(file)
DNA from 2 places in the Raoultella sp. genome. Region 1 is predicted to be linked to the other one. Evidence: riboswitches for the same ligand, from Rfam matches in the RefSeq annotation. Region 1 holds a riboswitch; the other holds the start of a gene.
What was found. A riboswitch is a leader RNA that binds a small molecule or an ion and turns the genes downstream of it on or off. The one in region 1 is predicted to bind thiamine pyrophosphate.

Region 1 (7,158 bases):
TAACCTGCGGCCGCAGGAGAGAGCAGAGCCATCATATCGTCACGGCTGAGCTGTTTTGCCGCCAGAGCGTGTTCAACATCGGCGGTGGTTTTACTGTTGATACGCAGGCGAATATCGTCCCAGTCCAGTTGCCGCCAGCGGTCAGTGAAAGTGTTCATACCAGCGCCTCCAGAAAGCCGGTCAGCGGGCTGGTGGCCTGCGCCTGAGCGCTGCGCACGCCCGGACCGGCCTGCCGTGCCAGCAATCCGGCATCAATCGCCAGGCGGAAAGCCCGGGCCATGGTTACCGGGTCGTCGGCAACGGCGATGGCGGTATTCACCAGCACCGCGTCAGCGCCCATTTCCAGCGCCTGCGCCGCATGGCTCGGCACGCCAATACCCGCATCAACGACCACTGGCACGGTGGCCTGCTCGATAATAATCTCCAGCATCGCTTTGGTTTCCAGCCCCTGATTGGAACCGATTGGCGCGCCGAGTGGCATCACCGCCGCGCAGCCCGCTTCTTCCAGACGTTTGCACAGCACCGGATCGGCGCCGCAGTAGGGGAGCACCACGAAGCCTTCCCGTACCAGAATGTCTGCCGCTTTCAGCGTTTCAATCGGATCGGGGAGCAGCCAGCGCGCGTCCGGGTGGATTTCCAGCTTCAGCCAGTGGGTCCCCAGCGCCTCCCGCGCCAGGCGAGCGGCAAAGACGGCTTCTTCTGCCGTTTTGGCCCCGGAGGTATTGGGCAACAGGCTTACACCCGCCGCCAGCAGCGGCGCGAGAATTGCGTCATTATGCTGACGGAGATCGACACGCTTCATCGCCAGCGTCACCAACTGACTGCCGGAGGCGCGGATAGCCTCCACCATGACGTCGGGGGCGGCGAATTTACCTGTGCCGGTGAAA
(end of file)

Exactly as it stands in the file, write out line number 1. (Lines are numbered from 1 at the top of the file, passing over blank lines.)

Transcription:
DNA from 2 places in the Raoultella sp. genome. Region 1 is predicted to be linked to the other one. Evidence: riboswitches for the same ligand, from Rfam matches in the RefSeq annotation. Region 1 holds a riboswitch; the other holds the start of a gene.